Before the tree with the greater glider in it was cut down a week ago, a team from Wildlife Of The Central Highlands (WOTCH) had repeatedly warned the Victorian Government and its federal counterpart the marsupial was living inside. They even produced video evidence which you can watch below.

Forest Fire Management Victoria (FFMV) has maintained the trees were a danger to their workers.

“The habitat value of every tree deemed hazardous is assessed by our expert staff against the risk to the public and to firefighters, when required this assessment is done in consultation with independent experts," FFMV claimed a week ago in response to questions from Yahoo.

But the Victorian National Parks Association (VNPA) disputes the trees are a danger. It commissioned its own independent arborist report, seen by Yahoo, which assessed 16 trees and concluded there was a one in a million chance of them harming anyone.

Last week when we asked FFMV about its decision to cut down the tree. It said, "We make every effort to minimise impacts on flora and fauna and follow a rigorous planning and approvals process".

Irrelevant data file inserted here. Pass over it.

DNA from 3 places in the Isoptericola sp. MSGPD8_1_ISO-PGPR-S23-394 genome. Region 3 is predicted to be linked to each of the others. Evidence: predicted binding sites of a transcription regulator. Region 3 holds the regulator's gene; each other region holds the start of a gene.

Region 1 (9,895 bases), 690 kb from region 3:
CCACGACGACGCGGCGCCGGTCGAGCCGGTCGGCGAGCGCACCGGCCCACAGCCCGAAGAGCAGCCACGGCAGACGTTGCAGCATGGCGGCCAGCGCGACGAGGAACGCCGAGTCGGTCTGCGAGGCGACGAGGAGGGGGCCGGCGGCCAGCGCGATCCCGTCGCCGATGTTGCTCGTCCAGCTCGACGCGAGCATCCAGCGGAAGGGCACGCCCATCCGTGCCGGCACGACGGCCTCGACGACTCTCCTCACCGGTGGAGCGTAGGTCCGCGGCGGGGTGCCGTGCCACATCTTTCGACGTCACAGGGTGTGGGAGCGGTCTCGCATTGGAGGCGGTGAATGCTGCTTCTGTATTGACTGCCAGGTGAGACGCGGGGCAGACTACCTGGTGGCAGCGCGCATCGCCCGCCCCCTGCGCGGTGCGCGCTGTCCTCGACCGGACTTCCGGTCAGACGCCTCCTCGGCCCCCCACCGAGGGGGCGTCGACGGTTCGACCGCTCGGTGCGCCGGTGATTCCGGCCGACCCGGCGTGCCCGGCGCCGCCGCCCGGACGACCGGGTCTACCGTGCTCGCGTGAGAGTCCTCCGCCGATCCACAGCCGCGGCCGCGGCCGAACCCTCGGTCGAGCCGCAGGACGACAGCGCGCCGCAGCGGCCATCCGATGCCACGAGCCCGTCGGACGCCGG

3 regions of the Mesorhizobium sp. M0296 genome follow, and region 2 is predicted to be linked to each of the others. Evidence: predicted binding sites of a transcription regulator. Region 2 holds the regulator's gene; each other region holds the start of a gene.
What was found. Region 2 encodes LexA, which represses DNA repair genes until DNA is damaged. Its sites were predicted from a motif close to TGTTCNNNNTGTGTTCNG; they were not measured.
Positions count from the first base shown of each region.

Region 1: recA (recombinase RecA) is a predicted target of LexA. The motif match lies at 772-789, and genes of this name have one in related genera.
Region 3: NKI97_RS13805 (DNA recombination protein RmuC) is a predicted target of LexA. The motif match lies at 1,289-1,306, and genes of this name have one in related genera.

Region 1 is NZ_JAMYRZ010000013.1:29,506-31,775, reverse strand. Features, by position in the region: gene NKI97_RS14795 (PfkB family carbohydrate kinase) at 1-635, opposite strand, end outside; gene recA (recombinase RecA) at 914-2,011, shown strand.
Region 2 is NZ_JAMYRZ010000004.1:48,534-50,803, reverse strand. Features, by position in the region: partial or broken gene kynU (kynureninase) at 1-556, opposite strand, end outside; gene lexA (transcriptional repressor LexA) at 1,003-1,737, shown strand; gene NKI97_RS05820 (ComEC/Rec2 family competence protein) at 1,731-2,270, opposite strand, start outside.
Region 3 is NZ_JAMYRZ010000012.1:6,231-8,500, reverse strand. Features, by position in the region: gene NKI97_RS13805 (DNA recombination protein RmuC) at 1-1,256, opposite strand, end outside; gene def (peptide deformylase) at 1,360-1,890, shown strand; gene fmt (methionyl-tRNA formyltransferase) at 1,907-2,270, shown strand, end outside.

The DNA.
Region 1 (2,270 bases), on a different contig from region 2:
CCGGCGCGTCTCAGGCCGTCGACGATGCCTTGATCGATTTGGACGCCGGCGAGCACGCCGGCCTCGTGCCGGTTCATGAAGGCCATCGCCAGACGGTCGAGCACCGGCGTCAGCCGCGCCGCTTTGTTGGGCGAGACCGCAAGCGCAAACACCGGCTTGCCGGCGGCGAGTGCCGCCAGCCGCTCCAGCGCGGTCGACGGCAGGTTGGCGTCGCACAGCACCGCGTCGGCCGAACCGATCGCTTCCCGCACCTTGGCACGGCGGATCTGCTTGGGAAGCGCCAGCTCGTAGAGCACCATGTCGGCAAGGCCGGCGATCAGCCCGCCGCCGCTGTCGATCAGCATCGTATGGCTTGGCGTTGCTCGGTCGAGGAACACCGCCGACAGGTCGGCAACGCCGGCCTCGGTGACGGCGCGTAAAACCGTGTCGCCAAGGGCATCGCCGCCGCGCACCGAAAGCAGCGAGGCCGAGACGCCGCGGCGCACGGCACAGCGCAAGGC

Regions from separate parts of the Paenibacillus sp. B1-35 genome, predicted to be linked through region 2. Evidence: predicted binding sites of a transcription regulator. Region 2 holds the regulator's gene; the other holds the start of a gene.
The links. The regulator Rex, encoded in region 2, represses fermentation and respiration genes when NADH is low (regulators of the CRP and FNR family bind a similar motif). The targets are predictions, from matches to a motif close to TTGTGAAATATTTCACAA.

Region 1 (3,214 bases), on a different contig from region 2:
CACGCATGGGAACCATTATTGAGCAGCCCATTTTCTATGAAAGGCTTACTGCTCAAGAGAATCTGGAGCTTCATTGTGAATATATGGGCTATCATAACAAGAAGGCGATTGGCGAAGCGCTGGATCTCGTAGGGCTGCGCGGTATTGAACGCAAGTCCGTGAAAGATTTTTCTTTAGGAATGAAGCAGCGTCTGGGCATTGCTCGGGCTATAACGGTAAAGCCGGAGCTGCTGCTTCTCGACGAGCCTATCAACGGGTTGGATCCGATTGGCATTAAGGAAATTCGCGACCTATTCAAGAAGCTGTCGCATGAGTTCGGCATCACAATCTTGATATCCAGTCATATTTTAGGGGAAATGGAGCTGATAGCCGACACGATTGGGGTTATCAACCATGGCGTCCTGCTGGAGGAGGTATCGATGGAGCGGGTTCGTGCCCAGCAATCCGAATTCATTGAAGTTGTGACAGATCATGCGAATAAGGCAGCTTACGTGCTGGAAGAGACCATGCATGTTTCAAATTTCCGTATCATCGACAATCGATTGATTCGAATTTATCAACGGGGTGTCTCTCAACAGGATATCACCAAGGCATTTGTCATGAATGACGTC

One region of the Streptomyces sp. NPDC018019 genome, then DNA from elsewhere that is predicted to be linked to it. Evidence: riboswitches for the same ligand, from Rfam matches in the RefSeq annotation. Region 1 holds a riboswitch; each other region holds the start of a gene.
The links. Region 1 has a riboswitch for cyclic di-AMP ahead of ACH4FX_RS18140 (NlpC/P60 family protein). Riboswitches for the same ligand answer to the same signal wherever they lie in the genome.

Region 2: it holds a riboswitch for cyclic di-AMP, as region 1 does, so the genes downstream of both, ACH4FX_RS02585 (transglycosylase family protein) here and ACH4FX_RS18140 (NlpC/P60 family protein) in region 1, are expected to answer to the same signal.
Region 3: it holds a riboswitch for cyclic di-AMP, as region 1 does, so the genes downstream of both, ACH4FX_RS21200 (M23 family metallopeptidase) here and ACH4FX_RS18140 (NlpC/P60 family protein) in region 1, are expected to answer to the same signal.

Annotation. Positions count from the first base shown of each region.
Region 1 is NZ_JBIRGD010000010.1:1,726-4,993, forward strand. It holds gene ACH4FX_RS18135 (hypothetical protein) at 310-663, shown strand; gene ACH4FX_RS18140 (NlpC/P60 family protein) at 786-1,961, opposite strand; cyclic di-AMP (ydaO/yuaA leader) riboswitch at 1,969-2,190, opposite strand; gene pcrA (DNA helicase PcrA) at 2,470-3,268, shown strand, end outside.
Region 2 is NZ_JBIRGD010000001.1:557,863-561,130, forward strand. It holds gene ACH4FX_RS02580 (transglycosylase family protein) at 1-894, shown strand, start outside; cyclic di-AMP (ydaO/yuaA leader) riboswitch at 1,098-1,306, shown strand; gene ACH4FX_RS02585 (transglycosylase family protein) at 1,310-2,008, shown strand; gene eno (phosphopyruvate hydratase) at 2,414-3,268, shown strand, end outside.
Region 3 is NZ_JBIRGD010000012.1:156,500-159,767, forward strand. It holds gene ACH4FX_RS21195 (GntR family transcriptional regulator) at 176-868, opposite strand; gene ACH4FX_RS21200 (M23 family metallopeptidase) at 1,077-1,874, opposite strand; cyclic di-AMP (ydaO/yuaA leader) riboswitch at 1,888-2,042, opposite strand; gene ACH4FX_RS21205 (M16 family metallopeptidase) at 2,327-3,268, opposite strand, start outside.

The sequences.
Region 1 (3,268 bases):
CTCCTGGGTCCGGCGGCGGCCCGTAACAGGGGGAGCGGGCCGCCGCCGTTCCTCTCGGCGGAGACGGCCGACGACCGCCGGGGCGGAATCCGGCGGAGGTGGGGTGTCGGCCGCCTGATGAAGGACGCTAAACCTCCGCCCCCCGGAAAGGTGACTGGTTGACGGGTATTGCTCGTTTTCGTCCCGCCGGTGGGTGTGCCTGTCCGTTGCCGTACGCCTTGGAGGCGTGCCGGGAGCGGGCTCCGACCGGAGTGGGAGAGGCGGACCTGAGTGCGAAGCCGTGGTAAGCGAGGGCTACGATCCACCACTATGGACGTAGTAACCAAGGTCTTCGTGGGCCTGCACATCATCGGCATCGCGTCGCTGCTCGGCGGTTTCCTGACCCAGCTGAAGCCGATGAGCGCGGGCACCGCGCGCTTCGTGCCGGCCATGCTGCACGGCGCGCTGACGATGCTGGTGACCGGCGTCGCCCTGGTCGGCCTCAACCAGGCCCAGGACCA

The Victorian and Commonwealth governments are legally required to protect endangered species. Prior to the greater glider's death, the federal department of environment told Yahoo it was making enquiries into the removal of trees in Yarra Ranges National Park, but it has refused to supply any details of what this entails.

The tree was cut down by FFMV and logs were salvaged from its trunk and dragged across the fire break. Source: WOTCH
The tree was cut down by FFMV and logs were salvaged from its trunk and dragged across the fire break. Source: WOTCH

Since Sunday, Yahoo News has repeatedly requested a copy of the necropsy report that DEECA commissioned after the greater glider died.

On Thursday it confirmed its pathologists had reported the manner of death as indeterminate, but they had noted evidence of blunt trauma. It did not release the necropsy report.

Blake Nisbet from WOTCH told Yahoo News on Friday that "it's not hard to join the dots" and see what killed the animal.

"The evidence to us is extremely clear. We filmed that greater glider emerging from a hollow in that tree two weeks ago. We told them and they still cut it down. And that's where the animal was found dead," he said.

A man kneels on the ground after making a sad discovery on the ground.
Conservationists were left heartbroken after discovering the dead glider. Source: Forest Conservation Victoria

FFMV is yet to answer why it cut the tree down despite there being clear evidence there was an endangered species living in it.